NEW DELHI : More than two years after the commerce department floated the first draft, the proposed National Logistics Policy that seeks to reduce India’s prohibitively high costs, ensure faster movement of goods and boost exports remains stuck in discussions.
Set to go to the cabinet since March, the proposed policy has been held back by the lack of final inputs from other ministries such as road transport and shipping.
While both ministries have sought more time to assess the proposals and conduct technical reviews, differences over who will run the key schemes have slowed the process, sources said. These include parts of the Bharatmala Pariyojana, the centrally sponsored and funded road and highway project, and the creation of a series of integrated logistics parks, the sources added.
After achieving ‘infrastructure’ status in 2017, the logistics sector in India is now pegged at upwards of $160 billion, with an annual growth rate of 10.5 percent, according to industry estimates.
India has never had a uniform approach to logistics as a subject of public policy.
“The various facets of logistics and the necessary policies that direct them have always been implemented by different bodies. This ranges from the planning of new highways, toll collections, fixing of freight charges, taxes on commercial vehicles, standardisation of cargo containers to even traffic rules near toll plazas,” said a senior transport policy expert who is advising the government on the proposed policy.
With an eye on infrastructure creation and highway construction, the Narendra Modi-led government prioritised a separate logistics division in its first term and this was set up in 2017, under the commerce department of the commerce and industry ministry.
The ministry then pushed to upgrade the logistics division to a full-fledged department in 2019. This would have meant the transfer of significant chunks of existing schemes from other government bodies such as the road transport and highways ministry and the ports, shipping and waterways ministry, a senior official said.
“A large part of the proposed policy is focused on identifying the ways in which states can be encouraged to provide enabling policies to solve logistics-related problems that hold back trade, both internal and foreign. Therefore, the commerce ministry has pushed to consolidate all logistics planning under it with an aim to improve India’s ranking in the global Logistics Performance Index,” he added.
The ministry has increasingly asserted itself on the matter. The logistics division has said in inter-ministerial meetings that its work would not only lead to faster, cheaper and more efficient movement of goods domestically, but also make exports more competitive.
In 2018, the commerce and industry ministry launched an annual Logistics Ease Across Different States (LEADS) index that seeks to rank states in terms of the logistical support they provide to promote goods trade. Earlier in 2021, it hired Ernst & Young to undertake a pan-national survey covering export/import firms, trading houses, freight forwarders, logistics service providers and terminal operators for the latest LEADS rankings.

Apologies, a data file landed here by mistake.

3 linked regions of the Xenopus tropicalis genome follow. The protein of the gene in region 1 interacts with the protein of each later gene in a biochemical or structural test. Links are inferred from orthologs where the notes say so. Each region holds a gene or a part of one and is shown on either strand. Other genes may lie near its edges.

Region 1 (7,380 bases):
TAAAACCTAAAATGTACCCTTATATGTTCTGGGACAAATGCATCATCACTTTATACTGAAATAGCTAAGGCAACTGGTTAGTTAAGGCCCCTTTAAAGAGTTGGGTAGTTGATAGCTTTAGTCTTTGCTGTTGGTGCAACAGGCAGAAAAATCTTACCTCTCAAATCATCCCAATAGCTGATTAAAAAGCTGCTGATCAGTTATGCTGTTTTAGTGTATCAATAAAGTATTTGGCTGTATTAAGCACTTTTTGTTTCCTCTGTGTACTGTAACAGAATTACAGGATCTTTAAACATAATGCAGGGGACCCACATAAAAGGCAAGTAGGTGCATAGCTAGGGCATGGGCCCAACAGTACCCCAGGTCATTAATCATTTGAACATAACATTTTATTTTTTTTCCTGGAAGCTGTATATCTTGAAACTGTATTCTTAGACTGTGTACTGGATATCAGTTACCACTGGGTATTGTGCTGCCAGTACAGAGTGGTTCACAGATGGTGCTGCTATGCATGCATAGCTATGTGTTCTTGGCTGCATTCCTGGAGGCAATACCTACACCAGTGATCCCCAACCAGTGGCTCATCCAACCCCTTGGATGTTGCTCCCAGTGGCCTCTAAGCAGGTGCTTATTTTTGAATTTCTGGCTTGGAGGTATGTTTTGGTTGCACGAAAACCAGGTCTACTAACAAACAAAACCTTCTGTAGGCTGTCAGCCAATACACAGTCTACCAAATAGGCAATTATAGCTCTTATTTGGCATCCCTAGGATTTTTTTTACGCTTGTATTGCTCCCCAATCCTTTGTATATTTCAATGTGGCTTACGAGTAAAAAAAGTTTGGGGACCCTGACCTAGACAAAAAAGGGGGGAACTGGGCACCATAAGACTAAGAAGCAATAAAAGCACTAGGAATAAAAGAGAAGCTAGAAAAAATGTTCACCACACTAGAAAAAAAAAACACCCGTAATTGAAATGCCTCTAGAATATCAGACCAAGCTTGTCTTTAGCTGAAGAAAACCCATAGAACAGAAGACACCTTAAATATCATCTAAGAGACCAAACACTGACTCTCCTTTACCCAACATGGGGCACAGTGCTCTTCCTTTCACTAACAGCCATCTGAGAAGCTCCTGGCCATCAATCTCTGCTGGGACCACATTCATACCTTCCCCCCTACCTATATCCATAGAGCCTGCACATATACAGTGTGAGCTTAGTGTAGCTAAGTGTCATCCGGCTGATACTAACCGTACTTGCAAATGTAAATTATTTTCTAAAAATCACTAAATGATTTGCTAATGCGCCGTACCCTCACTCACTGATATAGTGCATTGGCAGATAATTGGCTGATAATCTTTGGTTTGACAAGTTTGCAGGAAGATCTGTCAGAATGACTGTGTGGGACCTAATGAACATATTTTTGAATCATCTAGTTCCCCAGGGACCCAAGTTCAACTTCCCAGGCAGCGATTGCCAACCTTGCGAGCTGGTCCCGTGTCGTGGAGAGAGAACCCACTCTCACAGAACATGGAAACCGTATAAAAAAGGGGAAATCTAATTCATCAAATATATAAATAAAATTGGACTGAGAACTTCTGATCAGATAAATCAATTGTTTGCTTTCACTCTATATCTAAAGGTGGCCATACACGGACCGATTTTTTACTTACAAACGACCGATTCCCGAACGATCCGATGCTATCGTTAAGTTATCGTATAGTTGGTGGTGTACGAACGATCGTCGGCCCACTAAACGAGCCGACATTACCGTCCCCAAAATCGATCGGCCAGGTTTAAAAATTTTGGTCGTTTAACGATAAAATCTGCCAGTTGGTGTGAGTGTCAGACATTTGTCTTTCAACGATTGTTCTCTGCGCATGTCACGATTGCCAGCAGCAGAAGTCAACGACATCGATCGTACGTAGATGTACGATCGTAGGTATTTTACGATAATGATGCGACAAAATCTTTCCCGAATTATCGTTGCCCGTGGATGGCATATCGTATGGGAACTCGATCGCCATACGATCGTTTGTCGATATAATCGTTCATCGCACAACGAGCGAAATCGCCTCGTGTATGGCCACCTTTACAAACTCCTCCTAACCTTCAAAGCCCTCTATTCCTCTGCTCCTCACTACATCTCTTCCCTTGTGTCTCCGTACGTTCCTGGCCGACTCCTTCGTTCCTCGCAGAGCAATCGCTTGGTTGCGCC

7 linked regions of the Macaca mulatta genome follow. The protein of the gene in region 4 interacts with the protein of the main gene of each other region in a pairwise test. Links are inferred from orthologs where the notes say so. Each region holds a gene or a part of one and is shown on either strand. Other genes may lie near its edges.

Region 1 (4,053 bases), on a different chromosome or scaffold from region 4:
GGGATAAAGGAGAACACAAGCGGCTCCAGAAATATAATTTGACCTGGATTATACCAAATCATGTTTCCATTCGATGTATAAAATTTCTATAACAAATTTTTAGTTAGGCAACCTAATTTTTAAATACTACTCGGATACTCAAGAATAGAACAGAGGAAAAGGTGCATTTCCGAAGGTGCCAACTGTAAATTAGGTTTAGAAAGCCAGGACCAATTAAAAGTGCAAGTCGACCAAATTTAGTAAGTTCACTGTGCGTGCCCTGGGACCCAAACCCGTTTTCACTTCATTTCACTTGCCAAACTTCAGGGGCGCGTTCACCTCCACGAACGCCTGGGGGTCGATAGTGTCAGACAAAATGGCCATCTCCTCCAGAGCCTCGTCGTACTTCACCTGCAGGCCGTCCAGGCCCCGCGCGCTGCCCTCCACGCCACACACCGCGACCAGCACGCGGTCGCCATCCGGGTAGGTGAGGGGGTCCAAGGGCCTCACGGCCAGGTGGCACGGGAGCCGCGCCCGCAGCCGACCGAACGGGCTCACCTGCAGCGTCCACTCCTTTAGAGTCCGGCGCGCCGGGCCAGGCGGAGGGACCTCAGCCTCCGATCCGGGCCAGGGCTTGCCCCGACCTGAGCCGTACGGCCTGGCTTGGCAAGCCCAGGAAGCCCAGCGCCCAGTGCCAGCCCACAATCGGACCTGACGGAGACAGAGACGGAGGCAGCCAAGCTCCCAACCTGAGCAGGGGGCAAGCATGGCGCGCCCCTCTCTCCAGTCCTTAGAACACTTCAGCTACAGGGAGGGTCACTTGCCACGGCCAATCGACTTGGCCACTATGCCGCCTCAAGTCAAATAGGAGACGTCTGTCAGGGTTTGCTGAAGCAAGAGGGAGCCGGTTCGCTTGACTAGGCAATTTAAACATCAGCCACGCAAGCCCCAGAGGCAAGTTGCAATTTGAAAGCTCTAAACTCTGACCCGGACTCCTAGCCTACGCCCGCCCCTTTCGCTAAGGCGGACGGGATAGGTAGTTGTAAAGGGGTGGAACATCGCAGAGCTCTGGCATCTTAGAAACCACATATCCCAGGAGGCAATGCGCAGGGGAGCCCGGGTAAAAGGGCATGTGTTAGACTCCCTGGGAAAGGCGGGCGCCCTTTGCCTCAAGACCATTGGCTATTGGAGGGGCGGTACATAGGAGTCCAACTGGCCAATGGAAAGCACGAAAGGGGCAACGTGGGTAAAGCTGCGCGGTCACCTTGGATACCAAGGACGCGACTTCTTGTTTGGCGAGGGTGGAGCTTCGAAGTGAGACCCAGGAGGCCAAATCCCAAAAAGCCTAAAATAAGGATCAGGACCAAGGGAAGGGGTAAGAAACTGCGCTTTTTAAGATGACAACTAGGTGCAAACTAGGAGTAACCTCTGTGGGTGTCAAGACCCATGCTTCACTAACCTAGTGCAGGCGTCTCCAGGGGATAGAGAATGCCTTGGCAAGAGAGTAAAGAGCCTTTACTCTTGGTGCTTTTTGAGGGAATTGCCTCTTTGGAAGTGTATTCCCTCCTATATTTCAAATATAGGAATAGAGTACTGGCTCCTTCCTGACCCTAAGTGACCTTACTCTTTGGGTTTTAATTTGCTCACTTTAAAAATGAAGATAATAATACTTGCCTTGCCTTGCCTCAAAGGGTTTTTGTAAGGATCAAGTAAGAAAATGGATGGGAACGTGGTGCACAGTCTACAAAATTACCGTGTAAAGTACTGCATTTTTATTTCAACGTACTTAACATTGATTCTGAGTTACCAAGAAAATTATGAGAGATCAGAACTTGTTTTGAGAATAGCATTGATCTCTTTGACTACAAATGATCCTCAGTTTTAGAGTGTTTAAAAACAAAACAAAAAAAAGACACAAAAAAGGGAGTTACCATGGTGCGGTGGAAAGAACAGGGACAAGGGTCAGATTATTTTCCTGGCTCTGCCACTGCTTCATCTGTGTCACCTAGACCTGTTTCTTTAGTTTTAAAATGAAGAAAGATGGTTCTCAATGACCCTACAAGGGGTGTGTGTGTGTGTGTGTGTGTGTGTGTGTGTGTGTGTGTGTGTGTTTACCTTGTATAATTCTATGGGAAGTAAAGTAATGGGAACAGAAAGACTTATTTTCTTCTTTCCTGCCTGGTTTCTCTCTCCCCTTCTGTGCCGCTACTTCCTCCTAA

In 2020, the government said India’s logistics sector remains complex, with more than 20 government agencies, 37 export promotion councils, 500 certifications, 129 inland container depots and 50 IT ecosystems and banks and insurance agencies.
While the government does not have an official estimation of the cost of logistics in India, it has accepted estimates by think tanks that peg it at 13-14 percent of GDP. The proposed policy aims to reduce this to 9-10 percent of GDP. The global average is 8 percent.
This, in turn, is expected to reduce inflation for retail products and cut the time taken for cross-country freight trips.
The policy is also aimed at boosting exports. Currently, more than 10,000 traded commodities are further monitored by 81 authorities and 500 certificates are required for exports.
It proposes a national logistics grid to reduce time and costs for truck, riverine and shipping routes to boost multimodal trade and a series of mega logistics parks.
The policy is overall based on an action plan created by the logistics division for the integrated development of the sector by way of policy changes, improvement in procedures, identification of bottlenecks and gaps and the introduction of technology.On the industry side, the sector remains extremely fragmented, involving 12 million employees, 200 shipping agencies and 36 logistics services. For more convergence, the policy envisions an online logistics marketplace.
It will bring together various stakeholders such as logistics service providers, buyers as well as central and state government agencies such as customs, the Directorate General of Foreign Trade, Railways, Ports and Airports on a single platform.
Source : Money Control